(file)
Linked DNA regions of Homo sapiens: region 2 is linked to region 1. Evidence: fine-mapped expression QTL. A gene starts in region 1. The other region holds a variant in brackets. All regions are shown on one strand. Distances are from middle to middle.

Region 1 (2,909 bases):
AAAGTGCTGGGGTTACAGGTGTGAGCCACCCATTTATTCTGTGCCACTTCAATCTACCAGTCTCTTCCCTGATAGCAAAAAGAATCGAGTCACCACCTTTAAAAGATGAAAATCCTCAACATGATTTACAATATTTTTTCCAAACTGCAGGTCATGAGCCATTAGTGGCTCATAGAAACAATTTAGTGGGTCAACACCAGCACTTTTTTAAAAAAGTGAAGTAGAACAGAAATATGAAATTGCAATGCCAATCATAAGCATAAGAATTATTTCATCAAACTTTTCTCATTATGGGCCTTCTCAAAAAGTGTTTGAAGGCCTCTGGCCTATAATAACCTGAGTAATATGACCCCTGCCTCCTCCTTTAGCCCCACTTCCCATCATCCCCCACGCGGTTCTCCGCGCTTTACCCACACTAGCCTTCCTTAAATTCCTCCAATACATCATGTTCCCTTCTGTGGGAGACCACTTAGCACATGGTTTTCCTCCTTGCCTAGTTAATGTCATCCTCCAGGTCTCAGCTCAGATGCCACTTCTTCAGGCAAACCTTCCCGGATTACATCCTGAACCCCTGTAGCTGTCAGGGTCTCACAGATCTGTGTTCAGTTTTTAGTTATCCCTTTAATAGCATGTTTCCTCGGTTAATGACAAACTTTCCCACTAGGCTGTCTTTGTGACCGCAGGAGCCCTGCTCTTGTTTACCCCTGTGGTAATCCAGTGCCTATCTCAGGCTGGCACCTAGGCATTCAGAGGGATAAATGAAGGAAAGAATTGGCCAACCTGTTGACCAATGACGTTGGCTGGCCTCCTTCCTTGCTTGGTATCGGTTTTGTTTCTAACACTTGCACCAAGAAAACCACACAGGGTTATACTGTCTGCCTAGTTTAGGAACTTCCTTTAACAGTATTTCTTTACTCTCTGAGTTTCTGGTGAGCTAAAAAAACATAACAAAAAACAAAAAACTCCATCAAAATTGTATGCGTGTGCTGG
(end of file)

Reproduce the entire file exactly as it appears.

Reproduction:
Linked DNA regions of Homo sapiens: region 2 is linked to region 1. Evidence: fine-mapped expression QTL. A gene starts in region 1. The other region holds a variant in brackets. All regions are shown on one strand. Distances are from middle to middle.

Region 1 (2,909 bases):
AAAGTGCTGGGGTTACAGGTGTGAGCCACCCATTTATTCTGTGCCACTTCAATCTACCAGTCTCTTCCCTGATAGCAAAAAGAATCGAGTCACCACCTTTAAAAGATGAAAATCCTCAACATGATTTACAATATTTTTTCCAAACTGCAGGTCATGAGCCATTAGTGGCTCATAGAAACAATTTAGTGGGTCAACACCAGCACTTTTTTAAAAAAGTGAAGTAGAACAGAAATATGAAATTGCAATGCCAATCATAAGCATAAGAATTATTTCATCAAACTTTTCTCATTATGGGCCTTCTCAAAAAGTGTTTGAAGGCCTCTGGCCTATAATAACCTGAGTAATATGACCCCTGCCTCCTCCTTTAGCCCCACTTCCCATCATCCCCCACGCGGTTCTCCGCGCTTTACCCACACTAGCCTTCCTTAAATTCCTCCAATACATCATGTTCCCTTCTGTGGGAGACCACTTAGCACATGGTTTTCCTCCTTGCCTAGTTAATGTCATCCTCCAGGTCTCAGCTCAGATGCCACTTCTTCAGGCAAACCTTCCCGGATTACATCCTGAACCCCTGTAGCTGTCAGGGTCTCACAGATCTGTGTTCAGTTTTTAGTTATCCCTTTAATAGCATGTTTCCTCGGTTAATGACAAACTTTCCCACTAGGCTGTCTTTGTGACCGCAGGAGCCCTGCTCTTGTTTACCCCTGTGGTAATCCAGTGCCTATCTCAGGCTGGCACCTAGGCATTCAGAGGGATAAATGAAGGAAAGAATTGGCCAACCTGTTGACCAATGACGTTGGCTGGCCTCCTTCCTTGCTTGGTATCGGTTTTGTTTCTAACACTTGCACCAAGAAAACCACACAGGGTTATACTGTCTGCCTAGTTTAGGAACTTCCTTTAACAGTATTTCTTTACTCTCTGAGTTTCTGGTGAGCTAAAAAAACATAACAAAAAACAAAAAACTCCATCAAAATTGTATGCGTGTGCTGG